Having leaped into its second season with both feet, Covert Affairs made its Comic-Con debut this year in San Diego. After their packed panel in Ballroom 20, the stars and producers of the show spoke to reporters. Among them was Piper Perabo, the Golden Globe-nominated actress who stars as CIA agent Annie Walker.

How’s it going for you so far?
Piper Perabo: It’s going good. We just did the panel, and I didn’t know we”re gonna be in such a big room. It was totally full, and the kids were, like, freaking out! And it’s really good.

You’ve never been here before?
Piper Perabo: I’ve never been. Sendhil [Ramamurthy, Jai on Covert Affairs] had, with Heroes, so we’re sort of letting him be our fearless leader. He knows what he’s doing.

Were you excited about the reaction?
Piper Perabo: Oh yeah. They were, like, cheering before we even came out, and they have really great questions, like… they’re clearly kids that watch the show and they’re asking sort of nuanced questions about the history of the character and where it’s going, you know… one girl asked if we’re going to, like, fix Chris Gorham’s character, like make it so he’ll be able to see. And we’re all like, “No!” Like, “Oh, he’s great the way he is!” And they were all cheering and stuff. It felt like it was so cool that they’re kind of… you know, that’s how the actors feel about it, too, so it’s cool that the fans are kind of on the same side as we are.

How did you physically prepare for the role?
Piper Perabo: Well, before we start each season, I start training a couple of months in advance. But last year, in the finale, I broke my leg in a fight scene, so the training wasn’t quite the same at the beginning of season 2.

But once the show is up and running, so am I. Like, literally, I run and fight through so much in each episode, that I definitely do not have to go to the gym afterwards. I’ve been, like, kickboxing all day, so I could eat whatever I want, like hot wings come out from craft service, and I’m like, “I’ll have a lot of them.” It’s such a physically demanding show that it just keeps you in shape.

I’ve heard a lot of actors say that the second season is really starting to find the character more. How’s it been for you in season 2?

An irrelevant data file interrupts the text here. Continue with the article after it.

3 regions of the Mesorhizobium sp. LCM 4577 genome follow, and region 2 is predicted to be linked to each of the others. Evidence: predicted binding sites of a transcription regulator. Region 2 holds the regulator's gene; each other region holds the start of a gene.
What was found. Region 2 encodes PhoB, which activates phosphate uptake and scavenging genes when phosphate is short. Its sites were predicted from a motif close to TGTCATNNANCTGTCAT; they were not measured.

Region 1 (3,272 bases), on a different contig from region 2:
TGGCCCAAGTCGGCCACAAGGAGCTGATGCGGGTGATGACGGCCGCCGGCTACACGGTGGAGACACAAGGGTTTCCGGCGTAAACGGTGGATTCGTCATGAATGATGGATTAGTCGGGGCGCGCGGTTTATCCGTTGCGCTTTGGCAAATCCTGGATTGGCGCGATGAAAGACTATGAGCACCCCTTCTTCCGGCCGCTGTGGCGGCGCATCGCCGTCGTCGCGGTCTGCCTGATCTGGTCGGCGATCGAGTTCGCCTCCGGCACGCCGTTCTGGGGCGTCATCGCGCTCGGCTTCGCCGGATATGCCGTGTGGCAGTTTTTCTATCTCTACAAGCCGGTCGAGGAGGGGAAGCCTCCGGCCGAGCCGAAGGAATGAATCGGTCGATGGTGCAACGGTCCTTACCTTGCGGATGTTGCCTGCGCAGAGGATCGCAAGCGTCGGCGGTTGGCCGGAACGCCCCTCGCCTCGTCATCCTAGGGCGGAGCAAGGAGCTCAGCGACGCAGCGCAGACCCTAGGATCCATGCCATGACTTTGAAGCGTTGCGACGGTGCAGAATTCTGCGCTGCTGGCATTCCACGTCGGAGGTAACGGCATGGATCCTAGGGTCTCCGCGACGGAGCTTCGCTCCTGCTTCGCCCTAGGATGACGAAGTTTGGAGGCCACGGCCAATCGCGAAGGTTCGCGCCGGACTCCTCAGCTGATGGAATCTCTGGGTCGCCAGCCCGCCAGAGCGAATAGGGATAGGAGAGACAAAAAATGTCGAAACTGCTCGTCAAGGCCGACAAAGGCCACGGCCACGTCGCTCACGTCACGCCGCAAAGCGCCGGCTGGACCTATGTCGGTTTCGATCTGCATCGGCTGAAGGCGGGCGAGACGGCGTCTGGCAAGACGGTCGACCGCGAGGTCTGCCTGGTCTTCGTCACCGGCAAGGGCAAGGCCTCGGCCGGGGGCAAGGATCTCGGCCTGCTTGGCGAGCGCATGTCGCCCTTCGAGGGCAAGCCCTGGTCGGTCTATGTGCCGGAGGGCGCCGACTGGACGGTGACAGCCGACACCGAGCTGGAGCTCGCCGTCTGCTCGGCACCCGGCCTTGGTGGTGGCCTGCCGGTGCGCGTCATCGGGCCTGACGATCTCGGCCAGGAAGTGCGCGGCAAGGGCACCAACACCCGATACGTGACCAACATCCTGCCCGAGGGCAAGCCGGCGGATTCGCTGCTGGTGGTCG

Piper Perabo: Well, I think, you know we try to really raise the bar. Doug Liman really likes us to push it with the action. And we started filming internationally this year. We did Puerto Rico for Guam, and we did Paris and Istanbul. We’ve got a list of other places that we’re talking about going this year for filming, so… we really took it up a notch.

And I’m trying really hard to also keep Annie at that rookie level, because she’s really one year into the CIA, so I don’t want to be James Bond. You know what I mean? Like, you know, whenever you start your job, a year in, you’re not the boss. You’re not the best. And there’s a tendency, I think, with action to be totally proficient at it. Like, I was watching Blade Runner. I’ve never seen Blade Runner, and I watched it on the plane right on the way out here. What I noticed about Harrison Ford in that movie is that he’s bumbling. Even though he’s working really hard, and catching the droids or what do you call them — replicants? He’s kinda bumbling. It’s sort of more exciting to watch him chase someone down because he’s not James Bond. You know what I mean? So, I thought that was really interesting, and I think it’s important to keep Annie at that rookie place.

You also see that in the Bourne films…
Piper Perabo: It’s so slick, you know what I mean? And I don’t think you cheer for Bond in the same way as you cheer for… Even Jason Bourne. Although Jason Bourne is so proficient, but when there’s something really working against the character, it makes them more human. More relatable.

So when you’re taking a script for an episode, do you memorize the full script first or do you take a section at a time?
Piper Perabo: I break down the script as a whole piece. I studied dramaturgy at school so, like, I break it down, like, first the timeline of the real time within the script. So, like, how many seconds later, how many minutes later, how many hours later, and I do this crazy big breakdown of the script, but then I learn it in chunks for its day. Because if you’re not gonna do the actual scene where somebody dies today, you need to be prepared to know how you’re going into it and coming out of it, but also you could waste a lot of your sort of juice.

So you have to kind of know what the arc is and know what bit you’re going to be prepared for that day.

Click here to watch out the Covert Affairs Comic-Con panel.

Laurel Brown

Senior Writer, BuddyTV

Laurel grew up in Mamaroneck, NY, Grosse Pointe, MI and Bellevue WA. She then went on to live in places like Boston, Tucson, Houston, Wales, Tanzania, Prince Edward Island and New York City before heading back to Seattle. Ever since early childhood, when she became addicted to The Muppet Show, Laurel has watched far too much TV. Current favorites include ChuckModern FamilySupernaturalMad Men and Community. Laurel received a BA in Astrophysics (yes, that is possible) from Colgate University and a PhD in Middle Eastern Studies and History of Science from Columbia University before she realized that television is much better than studying.